An ongoing dialogue on HIV/AIDS, infectious diseases,
September 25th, 2009
MRSA in Pets
As every card-carrying ID specialist knows, hardly anything is more common these days than patients with — and questions about — methcillin-resistant Staph aureus, or MRSA.
And one question I’ve been hearing increasingly these days is “Could I be getting my recurrent infection from Rufus?”
To which the answer is, unfortunately, yes.
(I had a dog named Rufus. No offense intended to people out there actually named Rufus.)
Now along comes this article in the New York Times, which no doubt will stimulate the economy by prompting massive sales of hand-sanitizers, plus a flurry of trips to the vet to have Otto cultured.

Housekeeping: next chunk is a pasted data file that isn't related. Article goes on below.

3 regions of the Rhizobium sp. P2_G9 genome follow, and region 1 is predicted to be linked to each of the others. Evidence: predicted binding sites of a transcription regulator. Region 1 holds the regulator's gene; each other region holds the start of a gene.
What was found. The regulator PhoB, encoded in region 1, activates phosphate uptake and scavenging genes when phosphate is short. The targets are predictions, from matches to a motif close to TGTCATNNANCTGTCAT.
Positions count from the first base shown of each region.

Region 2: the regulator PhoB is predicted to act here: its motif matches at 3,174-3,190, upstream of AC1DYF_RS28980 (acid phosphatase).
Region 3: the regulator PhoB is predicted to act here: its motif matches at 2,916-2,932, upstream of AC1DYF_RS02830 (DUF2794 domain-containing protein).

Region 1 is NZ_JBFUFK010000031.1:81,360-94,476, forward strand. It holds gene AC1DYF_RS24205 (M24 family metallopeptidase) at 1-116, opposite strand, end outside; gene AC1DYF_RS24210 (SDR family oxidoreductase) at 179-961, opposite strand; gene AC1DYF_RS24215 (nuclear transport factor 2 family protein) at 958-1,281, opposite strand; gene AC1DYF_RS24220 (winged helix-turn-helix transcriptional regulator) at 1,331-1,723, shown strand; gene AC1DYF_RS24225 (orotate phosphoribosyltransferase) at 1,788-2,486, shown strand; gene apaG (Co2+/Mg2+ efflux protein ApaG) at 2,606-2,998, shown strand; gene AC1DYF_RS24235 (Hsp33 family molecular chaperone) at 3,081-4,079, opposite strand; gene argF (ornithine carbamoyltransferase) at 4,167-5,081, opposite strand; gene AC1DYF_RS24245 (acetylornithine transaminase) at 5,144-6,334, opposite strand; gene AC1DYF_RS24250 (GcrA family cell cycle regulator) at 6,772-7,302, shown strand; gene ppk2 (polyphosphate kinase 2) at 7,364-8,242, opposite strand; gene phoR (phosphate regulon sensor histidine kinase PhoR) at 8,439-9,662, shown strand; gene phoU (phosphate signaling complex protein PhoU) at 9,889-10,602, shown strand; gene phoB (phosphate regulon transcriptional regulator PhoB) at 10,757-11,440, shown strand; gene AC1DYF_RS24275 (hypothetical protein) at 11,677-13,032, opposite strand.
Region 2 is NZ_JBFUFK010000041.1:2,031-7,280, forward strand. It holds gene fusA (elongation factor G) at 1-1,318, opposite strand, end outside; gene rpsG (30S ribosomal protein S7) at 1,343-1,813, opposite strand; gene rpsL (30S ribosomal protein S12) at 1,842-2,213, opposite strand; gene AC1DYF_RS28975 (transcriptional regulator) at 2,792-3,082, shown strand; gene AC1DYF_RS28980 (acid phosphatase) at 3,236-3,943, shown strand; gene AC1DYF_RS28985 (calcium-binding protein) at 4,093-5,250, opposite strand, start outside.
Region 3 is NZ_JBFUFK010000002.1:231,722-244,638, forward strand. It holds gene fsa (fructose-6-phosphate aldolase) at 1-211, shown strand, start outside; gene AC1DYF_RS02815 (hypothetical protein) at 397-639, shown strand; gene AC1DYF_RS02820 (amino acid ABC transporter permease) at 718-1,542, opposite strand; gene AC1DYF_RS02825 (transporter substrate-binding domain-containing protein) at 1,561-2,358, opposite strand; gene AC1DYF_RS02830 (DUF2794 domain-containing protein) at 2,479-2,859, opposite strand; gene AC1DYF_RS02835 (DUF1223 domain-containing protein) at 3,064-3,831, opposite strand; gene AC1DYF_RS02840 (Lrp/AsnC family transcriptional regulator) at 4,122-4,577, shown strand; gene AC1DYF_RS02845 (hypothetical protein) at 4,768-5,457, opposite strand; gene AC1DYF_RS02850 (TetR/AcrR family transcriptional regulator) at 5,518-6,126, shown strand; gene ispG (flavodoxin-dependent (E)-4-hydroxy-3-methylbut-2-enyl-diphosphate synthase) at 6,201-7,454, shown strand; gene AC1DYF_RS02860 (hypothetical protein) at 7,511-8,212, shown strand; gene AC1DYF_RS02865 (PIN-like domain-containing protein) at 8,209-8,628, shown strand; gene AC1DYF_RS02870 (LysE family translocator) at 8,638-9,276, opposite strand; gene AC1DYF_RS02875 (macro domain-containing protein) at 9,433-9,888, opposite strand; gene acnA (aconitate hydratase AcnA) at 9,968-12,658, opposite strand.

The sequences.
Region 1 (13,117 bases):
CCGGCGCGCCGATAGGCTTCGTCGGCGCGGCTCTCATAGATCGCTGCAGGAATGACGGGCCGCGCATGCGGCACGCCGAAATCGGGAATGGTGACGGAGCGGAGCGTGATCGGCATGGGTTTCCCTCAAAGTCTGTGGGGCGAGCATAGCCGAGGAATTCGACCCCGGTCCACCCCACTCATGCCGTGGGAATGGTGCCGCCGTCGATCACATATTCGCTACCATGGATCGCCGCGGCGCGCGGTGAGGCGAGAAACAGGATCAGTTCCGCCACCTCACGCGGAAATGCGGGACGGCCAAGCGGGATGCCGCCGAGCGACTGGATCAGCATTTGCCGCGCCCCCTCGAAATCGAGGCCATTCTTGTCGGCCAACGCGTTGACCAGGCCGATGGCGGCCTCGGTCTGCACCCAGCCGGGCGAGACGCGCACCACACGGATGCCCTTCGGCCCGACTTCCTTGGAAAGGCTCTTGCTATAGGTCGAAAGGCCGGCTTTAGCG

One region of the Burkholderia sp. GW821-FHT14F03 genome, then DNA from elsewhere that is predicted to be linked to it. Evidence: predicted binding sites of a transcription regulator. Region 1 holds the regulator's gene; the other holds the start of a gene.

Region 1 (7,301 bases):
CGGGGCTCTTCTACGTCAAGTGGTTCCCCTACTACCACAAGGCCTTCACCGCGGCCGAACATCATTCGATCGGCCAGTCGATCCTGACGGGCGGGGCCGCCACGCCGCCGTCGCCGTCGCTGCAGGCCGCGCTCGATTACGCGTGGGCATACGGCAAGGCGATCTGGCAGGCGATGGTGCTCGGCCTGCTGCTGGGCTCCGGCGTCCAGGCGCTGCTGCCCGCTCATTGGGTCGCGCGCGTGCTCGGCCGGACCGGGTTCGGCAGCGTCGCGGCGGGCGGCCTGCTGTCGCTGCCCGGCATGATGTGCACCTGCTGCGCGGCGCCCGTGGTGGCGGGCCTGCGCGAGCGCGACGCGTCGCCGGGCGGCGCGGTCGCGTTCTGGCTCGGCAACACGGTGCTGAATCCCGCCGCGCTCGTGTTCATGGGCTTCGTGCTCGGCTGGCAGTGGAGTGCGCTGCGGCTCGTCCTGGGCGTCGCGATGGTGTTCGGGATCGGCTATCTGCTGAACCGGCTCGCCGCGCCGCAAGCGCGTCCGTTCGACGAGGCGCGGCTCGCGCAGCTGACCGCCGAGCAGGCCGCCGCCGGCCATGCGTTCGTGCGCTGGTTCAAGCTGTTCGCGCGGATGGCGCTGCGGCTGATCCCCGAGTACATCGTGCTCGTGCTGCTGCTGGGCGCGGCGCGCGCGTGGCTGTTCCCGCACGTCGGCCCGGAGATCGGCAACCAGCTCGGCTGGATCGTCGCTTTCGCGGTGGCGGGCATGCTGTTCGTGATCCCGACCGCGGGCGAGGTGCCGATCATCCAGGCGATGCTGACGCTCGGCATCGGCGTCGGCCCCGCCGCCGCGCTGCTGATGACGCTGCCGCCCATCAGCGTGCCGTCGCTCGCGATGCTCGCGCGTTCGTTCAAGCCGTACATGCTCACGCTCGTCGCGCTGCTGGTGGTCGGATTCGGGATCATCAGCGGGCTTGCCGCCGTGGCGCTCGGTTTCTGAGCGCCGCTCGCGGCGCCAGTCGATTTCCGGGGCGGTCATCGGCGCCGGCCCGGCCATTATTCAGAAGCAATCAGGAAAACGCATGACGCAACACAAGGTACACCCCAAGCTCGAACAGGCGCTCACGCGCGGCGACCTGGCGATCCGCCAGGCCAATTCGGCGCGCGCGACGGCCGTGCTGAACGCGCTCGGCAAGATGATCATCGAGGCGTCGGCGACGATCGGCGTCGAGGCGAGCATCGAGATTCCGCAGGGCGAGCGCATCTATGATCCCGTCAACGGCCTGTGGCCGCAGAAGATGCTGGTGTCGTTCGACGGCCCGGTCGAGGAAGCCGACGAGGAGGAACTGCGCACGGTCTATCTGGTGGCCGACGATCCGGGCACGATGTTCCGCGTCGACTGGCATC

(That’s Otto — our cat — in the picture, FYI.)
The article is self-explanatory — pets get MRSA, they can spread it to their owners and back — but did they have to put this caption under the picture of the dog?
INFECTION Don Graff of Belle Mead, N.J., with his English setter, Sunny. The dog contracted MRSA after a spider bite [emphasis added] but was given medication and has improved.
Spider bite! If there’s one thing this medical writer should have figured out in her background research for the piece, it’s that MRSA infections are frequently mistaken for spider bites.
And I’d bet good money that Sunny (the English setter in the Times story) never had one — for which I’m sure he’s quite relieved.